Pastor of Putinism Preaches Ethnic Hatred
Finland’s Ombudsman for Minorities, Eva Biaudet, has asked the police to investigate statements by Juha Molari, Lutheran pastor in the Pohja congregation in Raasepori. The Ombudsman asked the police to see whether the content of Molari’s blog meets the criteria of inciting ethnic hatred.
The Ombudsman refers to two specific articles, in which Molari stated that asylum seekers from Russia’s North Caucasus arrive in Finland “because of their terrorist links,” and that “every [asylum seeker] who flees the Caucasus and arrives in Finland is linked to terrorism.”
Moreover, the Ombudsman states that “when considering Molari’s blog as a whole, it is obvious that the author wishes to arouse the same sort of loathing and contempt for a certain group of people as he feels himself.”
Members of Finland’s Chechen and Ingush communities complained about Molari’s actions to the Ombudsman for Minorities in September 2010. In their open letter, they stated that Molari’s actions endangered the security of people who had received international protection in Finland and the safety of their relatives back home.
In November 2010, about a thirty Chechen refugees in Finland organised a demonstration in front of Molari’s church in Pohja. The demonstrators protested against Molari’s threats and campaign of hatred against Chechen refugees.
On 23 February 2011, Molari disturbed an event to commemorate the genocide of the Chechen and Ingush peoples, held in front of the Russian Embassy in Helsinki. The demonstration commemorated the forced deportation of Chechens and Ingushetians in 1944. The European Parliament has recognised the deportation as a genocide.
Several private individuals have complained to church authorities and the police about Molari’s actions and blog posts. The police suspects Molari of libel and illegal threats, and has referred the case to the prosecutor.
Molari and other persons have continuously spread false claims on the internet and through Russian media about the case of seven-year-old Anton Salonen, the subject of a high-profile custody dispute. The boy’s father, Paavo Salonen, has turned to the police, demanding that the campaign of lies and slander against his family end immediately.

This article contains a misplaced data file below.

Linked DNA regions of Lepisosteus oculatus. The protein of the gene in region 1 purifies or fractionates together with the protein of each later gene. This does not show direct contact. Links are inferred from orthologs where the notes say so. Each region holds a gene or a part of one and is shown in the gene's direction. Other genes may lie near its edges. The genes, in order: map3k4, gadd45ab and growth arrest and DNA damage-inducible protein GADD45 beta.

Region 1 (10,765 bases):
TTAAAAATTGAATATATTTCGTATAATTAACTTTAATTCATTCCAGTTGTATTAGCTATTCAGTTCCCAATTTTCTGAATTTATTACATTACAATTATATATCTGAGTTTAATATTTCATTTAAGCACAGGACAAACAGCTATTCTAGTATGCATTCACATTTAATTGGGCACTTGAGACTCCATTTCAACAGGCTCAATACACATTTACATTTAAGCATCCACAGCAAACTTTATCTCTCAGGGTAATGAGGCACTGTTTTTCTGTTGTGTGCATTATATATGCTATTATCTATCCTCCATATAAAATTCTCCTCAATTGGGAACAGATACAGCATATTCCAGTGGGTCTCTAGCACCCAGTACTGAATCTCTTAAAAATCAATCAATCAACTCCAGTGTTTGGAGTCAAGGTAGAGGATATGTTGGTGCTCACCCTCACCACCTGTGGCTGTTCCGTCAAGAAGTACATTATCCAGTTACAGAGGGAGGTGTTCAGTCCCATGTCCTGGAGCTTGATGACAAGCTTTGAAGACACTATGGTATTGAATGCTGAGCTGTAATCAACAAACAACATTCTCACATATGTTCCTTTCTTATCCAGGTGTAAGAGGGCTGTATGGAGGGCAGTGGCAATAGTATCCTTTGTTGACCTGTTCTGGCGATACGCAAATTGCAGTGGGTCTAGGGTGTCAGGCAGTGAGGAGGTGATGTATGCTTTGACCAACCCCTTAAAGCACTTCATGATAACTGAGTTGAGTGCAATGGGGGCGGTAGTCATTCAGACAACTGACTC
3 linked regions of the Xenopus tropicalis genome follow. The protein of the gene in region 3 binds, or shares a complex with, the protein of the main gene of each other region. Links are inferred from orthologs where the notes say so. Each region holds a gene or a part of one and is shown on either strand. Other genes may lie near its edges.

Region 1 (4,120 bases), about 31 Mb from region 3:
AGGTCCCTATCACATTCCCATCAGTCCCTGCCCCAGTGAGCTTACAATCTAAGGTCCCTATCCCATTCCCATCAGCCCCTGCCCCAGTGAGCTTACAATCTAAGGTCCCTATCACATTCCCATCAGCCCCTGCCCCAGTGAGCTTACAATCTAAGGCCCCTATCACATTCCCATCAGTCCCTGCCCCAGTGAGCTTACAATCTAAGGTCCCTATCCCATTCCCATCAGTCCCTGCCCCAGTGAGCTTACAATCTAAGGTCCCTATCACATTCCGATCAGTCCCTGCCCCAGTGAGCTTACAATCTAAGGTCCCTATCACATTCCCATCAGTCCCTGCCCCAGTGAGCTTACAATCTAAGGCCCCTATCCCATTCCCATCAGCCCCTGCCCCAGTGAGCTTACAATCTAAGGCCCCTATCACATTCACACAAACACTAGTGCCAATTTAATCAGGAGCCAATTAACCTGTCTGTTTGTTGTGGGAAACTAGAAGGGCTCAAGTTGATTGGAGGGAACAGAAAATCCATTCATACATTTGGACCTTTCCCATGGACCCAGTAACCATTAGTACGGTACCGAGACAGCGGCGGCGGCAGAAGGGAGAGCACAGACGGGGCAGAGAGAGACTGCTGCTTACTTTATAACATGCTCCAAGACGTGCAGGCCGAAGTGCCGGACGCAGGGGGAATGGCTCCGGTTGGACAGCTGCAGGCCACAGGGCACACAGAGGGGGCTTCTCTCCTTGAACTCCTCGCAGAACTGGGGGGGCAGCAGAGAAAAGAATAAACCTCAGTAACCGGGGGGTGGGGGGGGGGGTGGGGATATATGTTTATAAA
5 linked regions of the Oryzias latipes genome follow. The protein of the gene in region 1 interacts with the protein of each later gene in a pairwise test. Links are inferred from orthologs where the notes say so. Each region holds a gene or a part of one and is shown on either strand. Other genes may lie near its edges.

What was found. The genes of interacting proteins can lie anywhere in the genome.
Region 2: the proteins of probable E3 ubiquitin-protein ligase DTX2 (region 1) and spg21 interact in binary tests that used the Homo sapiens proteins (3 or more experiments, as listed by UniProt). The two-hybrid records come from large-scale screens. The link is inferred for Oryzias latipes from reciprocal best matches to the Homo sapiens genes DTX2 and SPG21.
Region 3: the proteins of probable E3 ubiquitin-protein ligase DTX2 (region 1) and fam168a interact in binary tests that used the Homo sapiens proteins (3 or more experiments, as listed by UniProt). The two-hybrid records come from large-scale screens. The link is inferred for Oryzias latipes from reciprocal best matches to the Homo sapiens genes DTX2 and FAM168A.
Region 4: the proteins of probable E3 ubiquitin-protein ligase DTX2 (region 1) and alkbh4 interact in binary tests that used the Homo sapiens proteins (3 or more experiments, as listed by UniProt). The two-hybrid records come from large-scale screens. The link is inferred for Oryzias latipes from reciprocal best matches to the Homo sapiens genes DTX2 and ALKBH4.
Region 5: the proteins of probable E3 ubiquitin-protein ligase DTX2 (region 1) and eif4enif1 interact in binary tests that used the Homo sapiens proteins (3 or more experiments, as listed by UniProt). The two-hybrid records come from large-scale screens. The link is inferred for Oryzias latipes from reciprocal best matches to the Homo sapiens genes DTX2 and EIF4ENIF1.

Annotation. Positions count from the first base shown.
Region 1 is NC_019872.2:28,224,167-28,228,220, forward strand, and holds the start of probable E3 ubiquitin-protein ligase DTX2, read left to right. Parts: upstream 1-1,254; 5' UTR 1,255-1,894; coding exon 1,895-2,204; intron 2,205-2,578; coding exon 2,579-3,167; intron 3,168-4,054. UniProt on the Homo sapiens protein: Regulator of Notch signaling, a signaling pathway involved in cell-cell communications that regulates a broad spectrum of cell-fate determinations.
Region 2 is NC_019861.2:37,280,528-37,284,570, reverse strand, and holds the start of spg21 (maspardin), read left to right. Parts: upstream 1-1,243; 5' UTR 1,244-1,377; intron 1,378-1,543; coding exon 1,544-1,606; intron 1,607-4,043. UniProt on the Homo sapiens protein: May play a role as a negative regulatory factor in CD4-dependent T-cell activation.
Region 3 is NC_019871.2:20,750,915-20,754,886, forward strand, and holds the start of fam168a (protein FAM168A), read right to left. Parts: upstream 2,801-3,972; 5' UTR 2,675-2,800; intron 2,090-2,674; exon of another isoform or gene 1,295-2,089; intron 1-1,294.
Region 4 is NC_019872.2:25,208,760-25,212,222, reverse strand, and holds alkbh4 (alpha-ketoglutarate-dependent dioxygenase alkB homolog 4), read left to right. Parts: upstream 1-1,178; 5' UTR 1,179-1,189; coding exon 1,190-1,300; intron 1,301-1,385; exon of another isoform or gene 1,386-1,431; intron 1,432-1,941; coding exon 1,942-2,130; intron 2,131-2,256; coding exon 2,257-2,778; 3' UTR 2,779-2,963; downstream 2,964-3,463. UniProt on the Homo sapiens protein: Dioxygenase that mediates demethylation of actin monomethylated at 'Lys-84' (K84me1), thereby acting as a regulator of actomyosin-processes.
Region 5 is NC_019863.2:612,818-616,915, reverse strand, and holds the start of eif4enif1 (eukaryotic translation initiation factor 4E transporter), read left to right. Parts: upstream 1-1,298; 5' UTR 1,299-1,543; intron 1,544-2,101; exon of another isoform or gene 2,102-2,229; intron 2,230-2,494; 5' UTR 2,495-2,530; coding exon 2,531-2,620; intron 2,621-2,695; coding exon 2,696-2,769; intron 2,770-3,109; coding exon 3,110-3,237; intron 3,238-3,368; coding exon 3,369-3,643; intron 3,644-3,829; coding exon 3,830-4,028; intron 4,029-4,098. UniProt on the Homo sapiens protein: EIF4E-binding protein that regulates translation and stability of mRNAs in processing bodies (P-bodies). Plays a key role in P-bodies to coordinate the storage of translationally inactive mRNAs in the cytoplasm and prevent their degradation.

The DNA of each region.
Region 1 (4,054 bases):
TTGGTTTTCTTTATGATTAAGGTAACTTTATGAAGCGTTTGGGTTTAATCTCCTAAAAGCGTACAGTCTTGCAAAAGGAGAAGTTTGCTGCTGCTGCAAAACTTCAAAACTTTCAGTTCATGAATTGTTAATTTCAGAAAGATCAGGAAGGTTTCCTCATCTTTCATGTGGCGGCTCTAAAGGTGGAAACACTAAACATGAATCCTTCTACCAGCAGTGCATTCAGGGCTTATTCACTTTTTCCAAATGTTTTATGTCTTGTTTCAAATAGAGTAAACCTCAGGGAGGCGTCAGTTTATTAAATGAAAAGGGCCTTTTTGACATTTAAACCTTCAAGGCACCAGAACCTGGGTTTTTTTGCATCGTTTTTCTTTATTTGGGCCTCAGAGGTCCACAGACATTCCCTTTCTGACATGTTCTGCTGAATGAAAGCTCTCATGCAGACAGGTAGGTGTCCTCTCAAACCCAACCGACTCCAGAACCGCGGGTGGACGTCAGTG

In 2001, police launched an investigation against Molari and his wife, who were suspected of trading in prostitution. At that time, Molari served as a pastor in a Lutheran congregation in Helsinki. He was convicted of trading in prostitution, but was eventually acquitted in an administrative court under unclear circumstances.
The Lutheran chapter in Espoo is now contemplating whether to suspend Molari from his duties as pastor in Pohja. The possible disciplinary measures are a result of conduct unbecoming a pastor in office. Molari received his first official reprimand in June 2010 for improper and offensive language.
According to a report drawn up by the church’s investigator, Molari has labelled certain persons by name as supporters of terrorism and has thus knowingly put them at risk. Moreover, the report states that Molari has used his public sermons to propagate his political views.
The investigator asked Molari, among other things, why he had asked Russia’s Federal Security Service (FSB) to contact him and carry out a terrorist attack in Finland. In addition, Molari had stated that he regarded the murder of Russian journalist Anna Politkovskaya as justified, because “Politkovskaya’s articles were untrue.”
The church authorities commissioned another report on the working atmosphere in Molari’s congregation in Pohja. The parish council concluded that Molari should be relieved of his duties or transferred to another post. The report stated that employees and parishioners had suffered greatly because of Molari’s actions.
Molari is now standing for election to the Finnish parliament, representing the communist Workers Party of Finland (STP) in Helsinki. Many of the party’s candidates have taken part in Molari’s campaign of hatred. At the same time, Molari states on his blog that he is seeking employment in Russia.
*Text was written by Finnish-Russian Civic Forum and translated for Waynakh Online